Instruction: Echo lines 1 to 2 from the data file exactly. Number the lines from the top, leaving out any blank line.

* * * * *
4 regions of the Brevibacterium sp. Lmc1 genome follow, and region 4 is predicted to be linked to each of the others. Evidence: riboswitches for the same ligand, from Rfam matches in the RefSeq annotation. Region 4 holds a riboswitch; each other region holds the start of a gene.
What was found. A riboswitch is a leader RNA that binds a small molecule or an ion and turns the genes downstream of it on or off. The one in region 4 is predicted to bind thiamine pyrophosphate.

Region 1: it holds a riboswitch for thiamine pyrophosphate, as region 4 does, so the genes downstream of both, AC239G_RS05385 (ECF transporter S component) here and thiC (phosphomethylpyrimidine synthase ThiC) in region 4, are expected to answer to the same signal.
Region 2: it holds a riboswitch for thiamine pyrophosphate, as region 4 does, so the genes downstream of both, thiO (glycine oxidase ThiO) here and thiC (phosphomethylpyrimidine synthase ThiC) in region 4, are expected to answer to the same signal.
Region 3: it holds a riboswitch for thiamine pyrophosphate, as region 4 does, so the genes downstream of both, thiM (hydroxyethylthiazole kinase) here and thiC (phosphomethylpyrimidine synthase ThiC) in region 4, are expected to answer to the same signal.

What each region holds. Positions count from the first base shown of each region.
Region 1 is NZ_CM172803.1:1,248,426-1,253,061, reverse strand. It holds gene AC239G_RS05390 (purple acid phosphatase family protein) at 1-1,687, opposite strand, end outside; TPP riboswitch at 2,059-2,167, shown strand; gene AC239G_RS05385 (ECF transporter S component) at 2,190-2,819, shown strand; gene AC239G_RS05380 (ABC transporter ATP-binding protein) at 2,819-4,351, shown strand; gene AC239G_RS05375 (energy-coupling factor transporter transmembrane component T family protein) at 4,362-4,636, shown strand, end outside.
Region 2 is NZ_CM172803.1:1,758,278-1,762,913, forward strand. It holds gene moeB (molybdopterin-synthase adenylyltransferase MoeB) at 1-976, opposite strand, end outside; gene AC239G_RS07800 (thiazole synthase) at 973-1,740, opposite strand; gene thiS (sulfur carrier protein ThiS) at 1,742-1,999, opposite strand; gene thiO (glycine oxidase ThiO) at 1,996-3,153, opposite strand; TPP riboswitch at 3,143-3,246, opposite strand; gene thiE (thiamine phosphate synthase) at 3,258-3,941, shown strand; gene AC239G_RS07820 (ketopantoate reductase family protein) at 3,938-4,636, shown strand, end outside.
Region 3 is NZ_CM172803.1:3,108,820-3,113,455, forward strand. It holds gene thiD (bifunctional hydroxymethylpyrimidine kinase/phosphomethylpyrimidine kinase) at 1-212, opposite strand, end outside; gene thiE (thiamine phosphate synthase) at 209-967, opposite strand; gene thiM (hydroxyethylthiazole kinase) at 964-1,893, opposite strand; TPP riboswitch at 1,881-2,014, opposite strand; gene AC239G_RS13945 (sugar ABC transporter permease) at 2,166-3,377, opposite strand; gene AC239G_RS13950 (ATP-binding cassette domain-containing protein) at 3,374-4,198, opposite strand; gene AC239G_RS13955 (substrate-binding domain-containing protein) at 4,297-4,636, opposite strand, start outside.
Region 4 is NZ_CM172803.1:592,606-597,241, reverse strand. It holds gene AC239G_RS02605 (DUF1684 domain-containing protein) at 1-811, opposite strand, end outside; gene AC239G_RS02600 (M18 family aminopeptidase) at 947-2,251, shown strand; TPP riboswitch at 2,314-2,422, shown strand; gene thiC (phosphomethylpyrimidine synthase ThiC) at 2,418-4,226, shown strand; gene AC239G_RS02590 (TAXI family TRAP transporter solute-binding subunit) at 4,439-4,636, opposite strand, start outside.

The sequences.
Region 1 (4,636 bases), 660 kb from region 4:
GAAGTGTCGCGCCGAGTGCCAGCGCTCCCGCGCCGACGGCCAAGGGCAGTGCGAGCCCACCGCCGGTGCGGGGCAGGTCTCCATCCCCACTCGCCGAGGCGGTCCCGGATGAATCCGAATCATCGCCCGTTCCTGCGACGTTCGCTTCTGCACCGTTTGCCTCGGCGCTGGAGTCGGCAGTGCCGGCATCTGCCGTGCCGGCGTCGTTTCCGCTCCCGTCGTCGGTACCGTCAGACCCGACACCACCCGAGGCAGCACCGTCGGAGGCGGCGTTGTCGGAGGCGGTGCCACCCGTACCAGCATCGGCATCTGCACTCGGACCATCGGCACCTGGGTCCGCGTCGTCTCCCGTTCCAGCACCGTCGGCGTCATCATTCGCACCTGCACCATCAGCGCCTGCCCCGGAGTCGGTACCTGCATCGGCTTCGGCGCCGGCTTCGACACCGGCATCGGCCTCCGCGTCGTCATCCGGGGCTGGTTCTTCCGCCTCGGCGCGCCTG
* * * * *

4 regions of the Brevibacterium sp. Lmc1 genome follow, and region 4 is predicted to be linked to each of the others. Evidence: riboswitches for the same ligand, from Rfam matches in the RefSeq annotation. Region 4 holds a riboswitch; each other region holds the start of a gene.
What was found. A riboswitch is a leader RNA that binds a small molecule or an ion and turns the genes downstream of it on or off. The one in region 4 is predicted to bind thiamine pyrophosphate.